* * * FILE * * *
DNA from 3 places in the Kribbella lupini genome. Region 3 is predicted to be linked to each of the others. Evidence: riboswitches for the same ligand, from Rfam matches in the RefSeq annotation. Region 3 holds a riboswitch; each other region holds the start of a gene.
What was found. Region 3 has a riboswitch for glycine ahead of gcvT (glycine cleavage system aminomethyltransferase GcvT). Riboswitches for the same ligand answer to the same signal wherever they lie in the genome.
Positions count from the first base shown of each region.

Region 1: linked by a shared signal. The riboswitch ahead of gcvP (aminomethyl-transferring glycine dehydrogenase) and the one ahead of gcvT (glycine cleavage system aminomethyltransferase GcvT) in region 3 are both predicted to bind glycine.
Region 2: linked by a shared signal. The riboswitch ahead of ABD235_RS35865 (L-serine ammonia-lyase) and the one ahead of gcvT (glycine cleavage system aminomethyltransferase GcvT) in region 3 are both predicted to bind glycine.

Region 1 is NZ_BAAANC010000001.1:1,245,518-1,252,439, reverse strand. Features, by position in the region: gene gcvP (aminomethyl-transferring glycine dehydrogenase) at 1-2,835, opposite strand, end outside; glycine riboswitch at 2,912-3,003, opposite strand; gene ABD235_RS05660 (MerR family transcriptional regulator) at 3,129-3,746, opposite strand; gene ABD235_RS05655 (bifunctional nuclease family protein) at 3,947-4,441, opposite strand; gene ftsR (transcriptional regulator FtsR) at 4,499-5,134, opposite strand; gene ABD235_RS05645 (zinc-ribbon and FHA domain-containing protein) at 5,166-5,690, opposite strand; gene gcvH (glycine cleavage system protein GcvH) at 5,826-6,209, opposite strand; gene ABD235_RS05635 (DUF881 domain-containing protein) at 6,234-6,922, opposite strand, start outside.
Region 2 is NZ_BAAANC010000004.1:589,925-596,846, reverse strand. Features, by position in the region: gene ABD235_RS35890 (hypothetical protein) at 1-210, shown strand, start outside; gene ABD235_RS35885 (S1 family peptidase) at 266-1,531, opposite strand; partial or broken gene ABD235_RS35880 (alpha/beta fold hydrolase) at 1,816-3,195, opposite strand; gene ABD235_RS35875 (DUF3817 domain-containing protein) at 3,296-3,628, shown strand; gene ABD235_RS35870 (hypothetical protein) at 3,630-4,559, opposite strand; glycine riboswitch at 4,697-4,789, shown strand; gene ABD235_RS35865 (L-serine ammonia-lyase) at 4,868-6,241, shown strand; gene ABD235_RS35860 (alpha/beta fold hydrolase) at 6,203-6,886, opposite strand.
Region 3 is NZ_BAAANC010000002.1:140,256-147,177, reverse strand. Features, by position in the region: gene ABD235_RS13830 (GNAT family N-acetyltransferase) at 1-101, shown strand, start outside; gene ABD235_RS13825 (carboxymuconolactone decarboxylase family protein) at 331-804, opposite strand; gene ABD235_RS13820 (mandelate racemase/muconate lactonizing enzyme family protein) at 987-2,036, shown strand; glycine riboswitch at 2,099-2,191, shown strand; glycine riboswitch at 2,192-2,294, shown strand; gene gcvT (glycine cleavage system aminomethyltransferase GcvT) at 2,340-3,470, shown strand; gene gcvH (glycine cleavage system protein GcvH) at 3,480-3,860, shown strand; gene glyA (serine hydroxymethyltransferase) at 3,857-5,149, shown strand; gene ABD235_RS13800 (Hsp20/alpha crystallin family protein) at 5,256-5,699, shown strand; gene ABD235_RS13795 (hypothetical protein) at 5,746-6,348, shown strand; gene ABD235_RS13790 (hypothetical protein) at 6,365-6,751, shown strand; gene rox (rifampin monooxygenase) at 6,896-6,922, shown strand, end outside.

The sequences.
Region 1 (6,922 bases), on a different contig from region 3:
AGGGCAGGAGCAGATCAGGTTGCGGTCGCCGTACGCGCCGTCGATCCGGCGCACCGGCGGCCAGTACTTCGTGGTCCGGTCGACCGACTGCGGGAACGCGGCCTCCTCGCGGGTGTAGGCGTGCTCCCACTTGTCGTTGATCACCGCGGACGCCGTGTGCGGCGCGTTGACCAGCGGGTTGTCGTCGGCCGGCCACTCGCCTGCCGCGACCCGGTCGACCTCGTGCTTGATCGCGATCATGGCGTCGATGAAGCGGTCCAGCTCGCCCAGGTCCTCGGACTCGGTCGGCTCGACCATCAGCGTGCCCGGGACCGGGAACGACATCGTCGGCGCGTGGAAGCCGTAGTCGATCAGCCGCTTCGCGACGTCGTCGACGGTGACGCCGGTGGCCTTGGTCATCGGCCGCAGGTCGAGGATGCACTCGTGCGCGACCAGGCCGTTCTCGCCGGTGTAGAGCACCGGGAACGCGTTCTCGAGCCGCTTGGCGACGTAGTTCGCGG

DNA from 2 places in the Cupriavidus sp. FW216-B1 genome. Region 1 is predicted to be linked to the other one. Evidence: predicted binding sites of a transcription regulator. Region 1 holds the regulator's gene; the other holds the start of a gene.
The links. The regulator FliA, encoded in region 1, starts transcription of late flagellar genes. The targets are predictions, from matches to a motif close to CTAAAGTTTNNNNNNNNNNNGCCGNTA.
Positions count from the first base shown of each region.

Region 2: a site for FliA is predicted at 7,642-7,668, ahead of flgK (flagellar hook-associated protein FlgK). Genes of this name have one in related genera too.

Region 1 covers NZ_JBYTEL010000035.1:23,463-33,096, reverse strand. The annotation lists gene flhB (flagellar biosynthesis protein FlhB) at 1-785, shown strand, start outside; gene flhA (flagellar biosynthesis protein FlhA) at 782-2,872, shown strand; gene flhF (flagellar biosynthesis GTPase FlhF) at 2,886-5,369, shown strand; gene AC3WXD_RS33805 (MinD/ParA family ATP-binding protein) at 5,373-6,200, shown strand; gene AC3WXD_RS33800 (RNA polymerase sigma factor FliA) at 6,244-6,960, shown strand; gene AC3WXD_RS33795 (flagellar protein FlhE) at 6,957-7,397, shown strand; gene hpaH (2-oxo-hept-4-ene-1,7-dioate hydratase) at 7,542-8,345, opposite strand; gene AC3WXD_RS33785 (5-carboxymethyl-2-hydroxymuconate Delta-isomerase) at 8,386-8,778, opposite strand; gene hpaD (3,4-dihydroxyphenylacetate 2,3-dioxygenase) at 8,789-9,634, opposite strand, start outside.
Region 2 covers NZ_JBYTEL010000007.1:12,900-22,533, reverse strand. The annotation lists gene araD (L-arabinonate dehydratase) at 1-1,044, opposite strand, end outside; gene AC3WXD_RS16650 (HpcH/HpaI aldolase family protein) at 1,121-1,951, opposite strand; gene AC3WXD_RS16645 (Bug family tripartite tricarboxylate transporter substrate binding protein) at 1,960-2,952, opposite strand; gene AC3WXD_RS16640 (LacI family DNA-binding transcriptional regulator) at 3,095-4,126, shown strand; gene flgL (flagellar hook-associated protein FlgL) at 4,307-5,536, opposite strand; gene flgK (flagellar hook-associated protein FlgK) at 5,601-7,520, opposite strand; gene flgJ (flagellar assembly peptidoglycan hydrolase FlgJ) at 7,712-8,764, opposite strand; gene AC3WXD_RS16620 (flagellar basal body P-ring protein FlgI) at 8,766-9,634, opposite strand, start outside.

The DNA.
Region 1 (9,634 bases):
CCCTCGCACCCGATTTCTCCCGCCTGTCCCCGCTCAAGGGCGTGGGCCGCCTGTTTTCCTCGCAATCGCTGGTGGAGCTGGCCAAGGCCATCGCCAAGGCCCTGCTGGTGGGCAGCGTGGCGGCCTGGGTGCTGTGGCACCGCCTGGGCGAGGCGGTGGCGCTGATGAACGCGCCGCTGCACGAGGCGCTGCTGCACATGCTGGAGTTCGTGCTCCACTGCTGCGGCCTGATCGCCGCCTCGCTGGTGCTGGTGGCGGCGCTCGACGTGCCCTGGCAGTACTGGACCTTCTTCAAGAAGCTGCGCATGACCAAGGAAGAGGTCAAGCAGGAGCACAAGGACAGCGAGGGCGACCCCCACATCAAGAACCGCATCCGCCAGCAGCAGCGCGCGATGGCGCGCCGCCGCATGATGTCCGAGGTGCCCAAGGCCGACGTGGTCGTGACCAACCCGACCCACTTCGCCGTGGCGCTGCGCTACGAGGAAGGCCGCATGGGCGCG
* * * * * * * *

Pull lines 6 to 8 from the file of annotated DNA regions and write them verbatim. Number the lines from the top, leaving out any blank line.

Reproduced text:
Region 1 is NZ_BAAANC010000001.1:1,245,518-1,252,439, reverse strand. Features, by position in the region: gene gcvP (aminomethyl-transferring glycine dehydrogenase) at 1-2,835, opposite strand, end outside; glycine riboswitch at 2,912-3,003, opposite strand; gene ABD235_RS05660 (MerR family transcriptional regulator) at 3,129-3,746, opposite strand; gene ABD235_RS05655 (bifunctional nuclease family protein) at 3,947-4,441, opposite strand; gene ftsR (transcriptional regulator FtsR) at 4,499-5,134, opposite strand; gene ABD235_RS05645 (zinc-ribbon and FHA domain-containing protein) at 5,166-5,690, opposite strand; gene gcvH (glycine cleavage system protein GcvH) at 5,826-6,209, opposite strand; gene ABD235_RS05635 (DUF881 domain-containing protein) at 6,234-6,922, opposite strand, start outside.
Region 2 is NZ_BAAANC010000004.1:589,925-596,846, reverse strand. Features, by position in the region: gene ABD235_RS35890 (hypothetical protein) at 1-210, shown strand, start outside; gene ABD235_RS35885 (S1 family peptidase) at 266-1,531, opposite strand; partial or broken gene ABD235_RS35880 (alpha/beta fold hydrolase) at 1,816-3,195, opposite strand; gene ABD235_RS35875 (DUF3817 domain-containing protein) at 3,296-3,628, shown strand; gene ABD235_RS35870 (hypothetical protein) at 3,630-4,559, opposite strand; glycine riboswitch at 4,697-4,789, shown strand; gene ABD235_RS35865 (L-serine ammonia-lyase) at 4,868-6,241, shown strand; gene ABD235_RS35860 (alpha/beta fold hydrolase) at 6,203-6,886, opposite strand.
Region 3 is NZ_BAAANC010000002.1:140,256-147,177, reverse strand. Features, by position in the region: gene ABD235_RS13830 (GNAT family N-acetyltransferase) at 1-101, shown strand, start outside; gene ABD235_RS13825 (carboxymuconolactone decarboxylase family protein) at 331-804, opposite strand; gene ABD235_RS13820 (mandelate racemase/muconate lactonizing enzyme family protein) at 987-2,036, shown strand; glycine riboswitch at 2,099-2,191, shown strand; glycine riboswitch at 2,192-2,294, shown strand; gene gcvT (glycine cleavage system aminomethyltransferase GcvT) at 2,340-3,470, shown strand; gene gcvH (glycine cleavage system protein GcvH) at 3,480-3,860, shown strand; gene glyA (serine hydroxymethyltransferase) at 3,857-5,149, shown strand; gene ABD235_RS13800 (Hsp20/alpha crystallin family protein) at 5,256-5,699, shown strand; gene ABD235_RS13795 (hypothetical protein) at 5,746-6,348, shown strand; gene ABD235_RS13790 (hypothetical protein) at 6,365-6,751, shown strand; gene rox (rifampin monooxygenase) at 6,896-6,922, shown strand, end outside.